Eddie Hearn has accused fellow promoter Frank Warren of lacking respect for the sport of boxing in light of Warren's involvement in the proposed bout between David Haye and Dereck Chisora.
Despite threats of sanctions, Haye and Chisora are set to fight on 14 July.
"You would have thought someone that has been involved in the sport for so long would have a lot more respect for the game," Hearn said of Warren.
"Greed and desperation meant they weren't prepared to wait."
Haye and Chisora will fight at West Ham's Upton Park ground, only six months after being involved in a brawl following Chisora's defeat by Vitali Klitschko in Munich.
The British Boxing Board of Control (BBBofC) will not sanction the fight because neither man holds a British licence and has threatened to remove licences from anyone involved, including Chisora's manager Warren.
Chisora's boxing licence was withdrawn after his actions in Munich, although he has appealed against the decision, while Haye opted not to renew his licence having announced his retirement in October 2011.
The WBC suspended Chisora indefinitely for his behaviour before and after the contest - the 28-year-old also slapped Klitschko at the weigh-in and spat water at his brother Wladimir before the bout - and on Friday threatened to expel any person or organisation involved with Haye-Chisora.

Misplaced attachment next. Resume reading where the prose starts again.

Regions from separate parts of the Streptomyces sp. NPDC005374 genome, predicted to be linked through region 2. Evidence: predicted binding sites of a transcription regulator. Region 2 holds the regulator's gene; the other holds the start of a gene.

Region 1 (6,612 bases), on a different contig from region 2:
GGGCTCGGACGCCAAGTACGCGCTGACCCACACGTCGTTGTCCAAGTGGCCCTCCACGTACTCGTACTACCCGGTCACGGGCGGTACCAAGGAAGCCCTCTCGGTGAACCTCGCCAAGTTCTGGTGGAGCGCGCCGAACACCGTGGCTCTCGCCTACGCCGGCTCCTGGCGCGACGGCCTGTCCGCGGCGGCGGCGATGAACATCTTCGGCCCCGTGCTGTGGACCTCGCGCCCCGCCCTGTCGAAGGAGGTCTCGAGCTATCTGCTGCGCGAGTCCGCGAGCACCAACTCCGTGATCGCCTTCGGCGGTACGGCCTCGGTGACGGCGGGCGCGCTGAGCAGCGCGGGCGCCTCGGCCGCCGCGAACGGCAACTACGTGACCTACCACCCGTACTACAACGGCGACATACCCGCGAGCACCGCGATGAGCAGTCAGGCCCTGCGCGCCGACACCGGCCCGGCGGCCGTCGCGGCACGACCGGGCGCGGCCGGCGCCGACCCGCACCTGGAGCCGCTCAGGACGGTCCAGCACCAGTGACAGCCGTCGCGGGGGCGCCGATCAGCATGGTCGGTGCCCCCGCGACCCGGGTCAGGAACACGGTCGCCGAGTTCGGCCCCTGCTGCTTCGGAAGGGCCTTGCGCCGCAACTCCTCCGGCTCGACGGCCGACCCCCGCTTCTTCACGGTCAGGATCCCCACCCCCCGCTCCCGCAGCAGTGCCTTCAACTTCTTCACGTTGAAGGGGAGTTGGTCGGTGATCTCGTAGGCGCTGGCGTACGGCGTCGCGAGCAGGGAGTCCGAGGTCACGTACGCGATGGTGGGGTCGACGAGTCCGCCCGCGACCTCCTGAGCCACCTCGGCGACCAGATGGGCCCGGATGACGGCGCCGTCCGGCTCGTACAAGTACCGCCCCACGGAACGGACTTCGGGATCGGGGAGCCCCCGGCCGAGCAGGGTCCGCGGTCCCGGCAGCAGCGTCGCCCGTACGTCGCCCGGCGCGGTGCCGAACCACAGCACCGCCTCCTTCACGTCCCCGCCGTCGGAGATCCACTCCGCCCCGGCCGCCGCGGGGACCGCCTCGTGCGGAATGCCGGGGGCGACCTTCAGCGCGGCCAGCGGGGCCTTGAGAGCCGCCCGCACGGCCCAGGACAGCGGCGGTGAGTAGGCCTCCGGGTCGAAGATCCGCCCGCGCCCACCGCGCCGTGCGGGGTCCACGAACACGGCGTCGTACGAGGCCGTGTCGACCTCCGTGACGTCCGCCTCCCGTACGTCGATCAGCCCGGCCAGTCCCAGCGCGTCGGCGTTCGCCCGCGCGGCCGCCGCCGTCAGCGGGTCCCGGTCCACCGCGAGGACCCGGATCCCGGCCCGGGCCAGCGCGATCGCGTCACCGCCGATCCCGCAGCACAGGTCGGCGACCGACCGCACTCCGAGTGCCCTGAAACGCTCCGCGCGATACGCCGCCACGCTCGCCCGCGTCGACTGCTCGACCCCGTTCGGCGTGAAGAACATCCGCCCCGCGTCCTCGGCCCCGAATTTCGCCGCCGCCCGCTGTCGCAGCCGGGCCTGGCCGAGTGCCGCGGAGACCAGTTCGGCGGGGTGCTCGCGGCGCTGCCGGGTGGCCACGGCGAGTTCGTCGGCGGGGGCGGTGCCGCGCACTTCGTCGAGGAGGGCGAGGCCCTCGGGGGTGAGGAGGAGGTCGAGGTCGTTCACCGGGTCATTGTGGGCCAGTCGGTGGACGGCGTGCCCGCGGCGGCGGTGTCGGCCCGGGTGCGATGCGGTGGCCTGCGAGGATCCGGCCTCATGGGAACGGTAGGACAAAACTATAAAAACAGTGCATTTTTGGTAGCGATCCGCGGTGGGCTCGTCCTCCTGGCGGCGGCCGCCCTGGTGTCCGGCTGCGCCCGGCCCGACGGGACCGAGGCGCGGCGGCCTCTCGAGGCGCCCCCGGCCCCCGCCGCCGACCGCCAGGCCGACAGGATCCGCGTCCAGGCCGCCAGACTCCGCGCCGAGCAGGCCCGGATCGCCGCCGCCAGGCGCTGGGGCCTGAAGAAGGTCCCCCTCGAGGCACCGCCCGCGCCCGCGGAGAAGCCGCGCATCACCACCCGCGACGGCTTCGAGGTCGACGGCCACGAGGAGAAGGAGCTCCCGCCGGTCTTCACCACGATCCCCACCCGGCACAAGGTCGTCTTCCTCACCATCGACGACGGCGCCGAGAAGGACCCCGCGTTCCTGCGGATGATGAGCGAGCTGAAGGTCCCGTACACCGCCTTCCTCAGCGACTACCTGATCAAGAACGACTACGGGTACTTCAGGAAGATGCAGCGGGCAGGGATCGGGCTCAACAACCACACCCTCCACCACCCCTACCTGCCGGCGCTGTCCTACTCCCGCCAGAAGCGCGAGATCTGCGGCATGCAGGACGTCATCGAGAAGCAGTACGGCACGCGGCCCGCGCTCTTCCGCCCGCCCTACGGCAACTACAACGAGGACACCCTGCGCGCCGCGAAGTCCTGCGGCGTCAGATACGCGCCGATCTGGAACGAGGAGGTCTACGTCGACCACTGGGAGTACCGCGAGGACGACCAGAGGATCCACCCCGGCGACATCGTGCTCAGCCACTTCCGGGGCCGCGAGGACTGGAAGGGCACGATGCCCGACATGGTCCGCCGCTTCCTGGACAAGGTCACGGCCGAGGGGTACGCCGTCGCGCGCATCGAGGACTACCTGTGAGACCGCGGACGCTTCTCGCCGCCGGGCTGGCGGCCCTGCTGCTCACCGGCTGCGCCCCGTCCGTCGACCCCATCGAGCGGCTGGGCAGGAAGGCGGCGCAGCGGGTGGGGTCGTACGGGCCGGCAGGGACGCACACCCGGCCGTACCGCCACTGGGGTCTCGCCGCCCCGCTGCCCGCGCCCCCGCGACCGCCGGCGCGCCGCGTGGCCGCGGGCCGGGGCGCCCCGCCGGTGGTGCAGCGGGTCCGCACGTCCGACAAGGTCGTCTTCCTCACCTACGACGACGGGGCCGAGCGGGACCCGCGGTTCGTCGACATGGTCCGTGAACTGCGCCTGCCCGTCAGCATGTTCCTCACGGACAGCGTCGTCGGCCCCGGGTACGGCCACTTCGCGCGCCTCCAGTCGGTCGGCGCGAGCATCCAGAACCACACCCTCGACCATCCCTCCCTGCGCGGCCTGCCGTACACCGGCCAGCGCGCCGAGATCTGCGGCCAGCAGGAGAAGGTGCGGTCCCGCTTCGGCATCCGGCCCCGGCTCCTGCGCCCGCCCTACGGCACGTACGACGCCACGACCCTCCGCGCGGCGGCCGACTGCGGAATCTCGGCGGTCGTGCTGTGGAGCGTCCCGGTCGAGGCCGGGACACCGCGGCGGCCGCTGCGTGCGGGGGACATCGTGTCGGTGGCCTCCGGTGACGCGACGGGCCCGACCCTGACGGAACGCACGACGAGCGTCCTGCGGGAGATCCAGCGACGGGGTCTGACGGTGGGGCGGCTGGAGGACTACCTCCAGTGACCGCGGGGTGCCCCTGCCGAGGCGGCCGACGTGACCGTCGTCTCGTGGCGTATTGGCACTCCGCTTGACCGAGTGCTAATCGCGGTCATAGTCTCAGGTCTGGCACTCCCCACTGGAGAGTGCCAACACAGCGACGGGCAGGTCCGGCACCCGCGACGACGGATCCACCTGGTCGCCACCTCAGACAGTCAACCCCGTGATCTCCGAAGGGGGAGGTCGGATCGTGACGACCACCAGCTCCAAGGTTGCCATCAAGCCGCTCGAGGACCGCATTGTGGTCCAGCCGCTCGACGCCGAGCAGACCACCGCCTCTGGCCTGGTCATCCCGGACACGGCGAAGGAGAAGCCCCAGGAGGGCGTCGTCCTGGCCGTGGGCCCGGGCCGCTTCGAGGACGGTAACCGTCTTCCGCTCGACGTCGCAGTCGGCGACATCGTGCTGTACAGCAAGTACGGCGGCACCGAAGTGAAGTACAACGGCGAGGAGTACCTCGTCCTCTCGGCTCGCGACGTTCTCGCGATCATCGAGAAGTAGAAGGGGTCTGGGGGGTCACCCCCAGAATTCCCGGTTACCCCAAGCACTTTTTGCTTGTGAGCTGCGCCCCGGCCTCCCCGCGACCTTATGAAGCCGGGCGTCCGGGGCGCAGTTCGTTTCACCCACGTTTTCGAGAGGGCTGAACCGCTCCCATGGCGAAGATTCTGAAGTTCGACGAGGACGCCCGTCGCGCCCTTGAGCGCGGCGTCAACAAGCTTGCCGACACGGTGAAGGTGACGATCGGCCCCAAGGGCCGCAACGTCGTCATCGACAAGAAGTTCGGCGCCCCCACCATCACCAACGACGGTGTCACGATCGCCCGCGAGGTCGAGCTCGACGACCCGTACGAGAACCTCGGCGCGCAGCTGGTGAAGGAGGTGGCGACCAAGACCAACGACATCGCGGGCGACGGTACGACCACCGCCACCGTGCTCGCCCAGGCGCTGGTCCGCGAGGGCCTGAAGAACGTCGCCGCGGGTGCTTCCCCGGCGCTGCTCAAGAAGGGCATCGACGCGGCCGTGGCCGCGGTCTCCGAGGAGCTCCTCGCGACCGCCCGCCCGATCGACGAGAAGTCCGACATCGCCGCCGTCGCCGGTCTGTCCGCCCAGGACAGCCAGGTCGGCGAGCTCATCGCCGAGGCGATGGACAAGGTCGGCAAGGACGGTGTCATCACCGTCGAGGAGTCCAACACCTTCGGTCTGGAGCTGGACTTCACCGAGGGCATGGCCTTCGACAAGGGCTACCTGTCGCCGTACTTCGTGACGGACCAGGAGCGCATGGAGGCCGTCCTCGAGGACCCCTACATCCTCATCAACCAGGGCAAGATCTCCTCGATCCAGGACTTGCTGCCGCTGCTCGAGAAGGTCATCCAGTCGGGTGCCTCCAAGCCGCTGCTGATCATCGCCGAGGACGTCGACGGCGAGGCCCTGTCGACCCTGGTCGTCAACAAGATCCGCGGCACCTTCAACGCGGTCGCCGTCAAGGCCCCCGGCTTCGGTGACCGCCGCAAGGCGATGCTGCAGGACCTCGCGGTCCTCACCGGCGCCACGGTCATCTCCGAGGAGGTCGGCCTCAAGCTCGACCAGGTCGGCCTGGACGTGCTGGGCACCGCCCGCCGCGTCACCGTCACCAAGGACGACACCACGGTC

"Frank Warren is set to make a lot of money from this show," Hearn, whose fighter Carl Froch challenges Lucian Bute for the IBF super-middleweight crown in Nottingham next Saturday, told BBC Sport.
"But it's doing no good for the sport of boxing. When you join up to a set of rules, you abide by them. If you don't, you get penalised and punished.
"They could have waited four or five months and it might have been allowed by our governing body [the BBBofC], but now it's not.
"I understand the demand for the fight and casual fans may not understand everybody in boxing's disgust that this fight is looking to go ahead.
"But anyone who cares about boxing should care about this fight taking place and should know that this is a pivotal moment for the sport.
"It could totally dilute boxing in that another governing body can come in and run shows in this country, create new titles.
"It will roll on and on. The Board is backed into a corner and it will fight every inch of this. They've got the support of a lot of powerful people."
Hearn said Froch-Bute would be welcome respite for a sport that has had more than its fair share of controversy of late.
As well as the Haye-Chisora furore, Amir Khan's world title bout with Lamont Peterson fell through last week after the American failed a drugs test.
"This [Froch-Bute] is some good news for the sport," said Hearn.
"This is a great event for the world title, sanctioned by our governing body, the British Boxing Board, the only relevant governing body we should adhere to in this country."